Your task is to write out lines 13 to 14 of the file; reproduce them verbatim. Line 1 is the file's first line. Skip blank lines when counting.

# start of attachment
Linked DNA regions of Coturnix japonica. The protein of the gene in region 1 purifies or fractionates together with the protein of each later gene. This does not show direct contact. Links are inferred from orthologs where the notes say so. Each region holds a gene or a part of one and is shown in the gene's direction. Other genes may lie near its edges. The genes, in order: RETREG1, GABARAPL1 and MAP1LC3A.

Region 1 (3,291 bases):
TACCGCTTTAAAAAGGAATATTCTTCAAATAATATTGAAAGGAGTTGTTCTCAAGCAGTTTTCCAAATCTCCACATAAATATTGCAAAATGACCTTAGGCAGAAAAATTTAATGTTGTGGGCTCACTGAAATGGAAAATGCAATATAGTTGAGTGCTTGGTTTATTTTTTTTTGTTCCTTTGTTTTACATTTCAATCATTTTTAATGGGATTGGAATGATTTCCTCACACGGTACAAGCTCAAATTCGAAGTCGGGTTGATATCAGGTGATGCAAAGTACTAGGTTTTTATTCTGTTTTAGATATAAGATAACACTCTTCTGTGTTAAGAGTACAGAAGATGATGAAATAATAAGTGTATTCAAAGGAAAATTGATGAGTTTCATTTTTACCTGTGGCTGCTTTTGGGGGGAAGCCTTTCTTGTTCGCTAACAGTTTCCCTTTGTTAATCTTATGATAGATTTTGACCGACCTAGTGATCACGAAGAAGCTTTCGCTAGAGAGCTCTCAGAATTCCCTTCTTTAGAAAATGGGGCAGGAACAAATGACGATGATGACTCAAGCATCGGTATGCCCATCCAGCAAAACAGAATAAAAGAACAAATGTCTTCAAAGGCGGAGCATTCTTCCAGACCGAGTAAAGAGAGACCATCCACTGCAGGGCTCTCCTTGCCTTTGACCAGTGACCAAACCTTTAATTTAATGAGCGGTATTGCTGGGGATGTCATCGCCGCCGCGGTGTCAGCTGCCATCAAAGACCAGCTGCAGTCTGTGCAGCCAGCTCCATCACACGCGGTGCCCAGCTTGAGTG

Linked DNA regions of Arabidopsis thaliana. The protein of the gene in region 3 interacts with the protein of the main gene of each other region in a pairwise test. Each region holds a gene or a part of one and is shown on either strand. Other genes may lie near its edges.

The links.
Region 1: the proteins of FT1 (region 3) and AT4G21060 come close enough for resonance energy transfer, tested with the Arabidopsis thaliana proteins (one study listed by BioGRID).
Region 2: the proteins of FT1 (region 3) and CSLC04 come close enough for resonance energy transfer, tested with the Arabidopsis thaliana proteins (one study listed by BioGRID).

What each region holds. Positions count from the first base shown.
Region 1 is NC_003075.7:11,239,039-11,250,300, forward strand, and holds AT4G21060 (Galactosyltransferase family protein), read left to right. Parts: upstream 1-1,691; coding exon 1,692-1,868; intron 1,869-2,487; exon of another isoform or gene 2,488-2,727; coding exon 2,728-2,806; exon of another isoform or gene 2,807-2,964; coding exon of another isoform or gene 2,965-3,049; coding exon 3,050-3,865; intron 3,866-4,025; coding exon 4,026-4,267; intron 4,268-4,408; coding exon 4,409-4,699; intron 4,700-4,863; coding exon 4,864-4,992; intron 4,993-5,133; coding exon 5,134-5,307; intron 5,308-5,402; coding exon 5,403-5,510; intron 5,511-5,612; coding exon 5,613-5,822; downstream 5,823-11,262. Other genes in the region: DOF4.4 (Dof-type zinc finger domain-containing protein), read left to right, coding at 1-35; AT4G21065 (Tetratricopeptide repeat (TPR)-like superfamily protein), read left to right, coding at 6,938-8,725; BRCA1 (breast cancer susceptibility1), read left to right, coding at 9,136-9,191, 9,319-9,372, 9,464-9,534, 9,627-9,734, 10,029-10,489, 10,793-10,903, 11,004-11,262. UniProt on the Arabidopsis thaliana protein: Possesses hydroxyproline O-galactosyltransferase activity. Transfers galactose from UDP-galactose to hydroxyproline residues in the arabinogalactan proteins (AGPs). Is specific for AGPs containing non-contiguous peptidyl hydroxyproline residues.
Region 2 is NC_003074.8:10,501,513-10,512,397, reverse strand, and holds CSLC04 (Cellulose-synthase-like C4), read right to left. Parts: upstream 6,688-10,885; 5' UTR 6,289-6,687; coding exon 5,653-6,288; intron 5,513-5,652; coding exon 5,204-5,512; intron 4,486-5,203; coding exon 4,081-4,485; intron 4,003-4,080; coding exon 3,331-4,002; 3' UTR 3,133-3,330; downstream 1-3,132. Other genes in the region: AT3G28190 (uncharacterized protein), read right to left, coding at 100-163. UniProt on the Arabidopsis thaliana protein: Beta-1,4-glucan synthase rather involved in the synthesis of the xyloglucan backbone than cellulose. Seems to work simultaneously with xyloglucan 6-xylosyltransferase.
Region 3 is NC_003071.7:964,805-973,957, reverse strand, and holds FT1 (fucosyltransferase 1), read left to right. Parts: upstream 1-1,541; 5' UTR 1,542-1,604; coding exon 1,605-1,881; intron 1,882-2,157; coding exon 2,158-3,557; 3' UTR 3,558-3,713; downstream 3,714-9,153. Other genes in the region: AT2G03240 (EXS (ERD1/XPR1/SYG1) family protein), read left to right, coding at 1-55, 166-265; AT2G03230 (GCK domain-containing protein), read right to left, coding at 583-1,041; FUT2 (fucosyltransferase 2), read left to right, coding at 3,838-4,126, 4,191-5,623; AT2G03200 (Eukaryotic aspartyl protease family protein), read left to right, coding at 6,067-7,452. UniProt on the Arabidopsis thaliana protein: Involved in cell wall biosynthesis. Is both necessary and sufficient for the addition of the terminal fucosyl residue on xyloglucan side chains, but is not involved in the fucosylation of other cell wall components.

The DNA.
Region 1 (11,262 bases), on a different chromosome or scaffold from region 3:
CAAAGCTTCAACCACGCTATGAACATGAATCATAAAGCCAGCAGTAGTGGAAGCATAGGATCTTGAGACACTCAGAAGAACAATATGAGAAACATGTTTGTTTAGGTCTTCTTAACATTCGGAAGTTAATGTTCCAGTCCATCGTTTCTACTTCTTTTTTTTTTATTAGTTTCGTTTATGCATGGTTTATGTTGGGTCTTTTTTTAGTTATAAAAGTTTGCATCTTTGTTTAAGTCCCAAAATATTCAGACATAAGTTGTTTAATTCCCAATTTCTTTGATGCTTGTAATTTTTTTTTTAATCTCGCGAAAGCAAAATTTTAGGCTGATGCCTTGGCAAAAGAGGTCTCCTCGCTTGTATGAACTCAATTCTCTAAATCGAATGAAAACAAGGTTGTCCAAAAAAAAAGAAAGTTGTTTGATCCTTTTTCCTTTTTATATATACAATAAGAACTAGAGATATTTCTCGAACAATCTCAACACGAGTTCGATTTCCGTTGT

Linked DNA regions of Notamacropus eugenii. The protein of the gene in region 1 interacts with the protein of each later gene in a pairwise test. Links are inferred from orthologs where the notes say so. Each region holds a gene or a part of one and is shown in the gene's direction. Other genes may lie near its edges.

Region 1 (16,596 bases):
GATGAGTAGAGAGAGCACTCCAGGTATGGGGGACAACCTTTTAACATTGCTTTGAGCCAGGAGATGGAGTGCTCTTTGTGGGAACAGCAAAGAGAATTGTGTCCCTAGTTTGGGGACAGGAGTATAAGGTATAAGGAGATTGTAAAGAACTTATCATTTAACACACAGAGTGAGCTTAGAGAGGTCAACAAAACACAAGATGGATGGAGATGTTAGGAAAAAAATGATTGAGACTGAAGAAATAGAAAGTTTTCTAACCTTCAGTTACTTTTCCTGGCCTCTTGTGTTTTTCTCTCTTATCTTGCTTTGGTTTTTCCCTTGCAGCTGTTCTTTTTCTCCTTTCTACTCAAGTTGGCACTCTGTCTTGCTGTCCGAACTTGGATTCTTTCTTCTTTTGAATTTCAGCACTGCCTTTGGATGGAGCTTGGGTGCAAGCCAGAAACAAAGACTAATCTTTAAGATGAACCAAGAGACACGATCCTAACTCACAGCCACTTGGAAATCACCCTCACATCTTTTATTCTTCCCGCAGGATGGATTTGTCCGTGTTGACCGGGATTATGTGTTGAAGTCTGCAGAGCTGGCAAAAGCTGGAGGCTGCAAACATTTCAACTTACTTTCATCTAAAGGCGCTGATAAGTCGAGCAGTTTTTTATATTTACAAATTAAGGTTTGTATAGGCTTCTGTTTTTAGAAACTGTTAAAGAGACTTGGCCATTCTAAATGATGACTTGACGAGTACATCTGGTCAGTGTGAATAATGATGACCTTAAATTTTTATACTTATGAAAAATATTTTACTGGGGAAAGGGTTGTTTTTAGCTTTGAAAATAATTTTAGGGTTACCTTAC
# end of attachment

Region 1 (11,262 bases), on a different chromosome or scaffold from region 3:
CAAAGCTTCAACCACGCTATGAACATGAATCATAAAGCCAGCAGTAGTGGAAGCATAGGATCTTGAGACACTCAGAAGAACAATATGAGAAACATGTTTGTTTAGGTCTTCTTAACATTCGGAAGTTAATGTTCCAGTCCATCGTTTCTACTTCTTTTTTTTTTATTAGTTTCGTTTATGCATGGTTTATGTTGGGTCTTTTTTTAGTTATAAAAGTTTGCATCTTTGTTTAAGTCCCAAAATATTCAGACATAAGTTGTTTAATTCCCAATTTCTTTGATGCTTGTAATTTTTTTTTTAATCTCGCGAAAGCAAAATTTTAGGCTGATGCCTTGGCAAAAGAGGTCTCCTCGCTTGTATGAACTCAATTCTCTAAATCGAATGAAAACAAGGTTGTCCAAAAAAAAAGAAAGTTGTTTGATCCTTTTTCCTTTTTATATATACAATAAGAACTAGAGATATTTCTCGAACAATCTCAACACGAGTTCGATTTCCGTTGT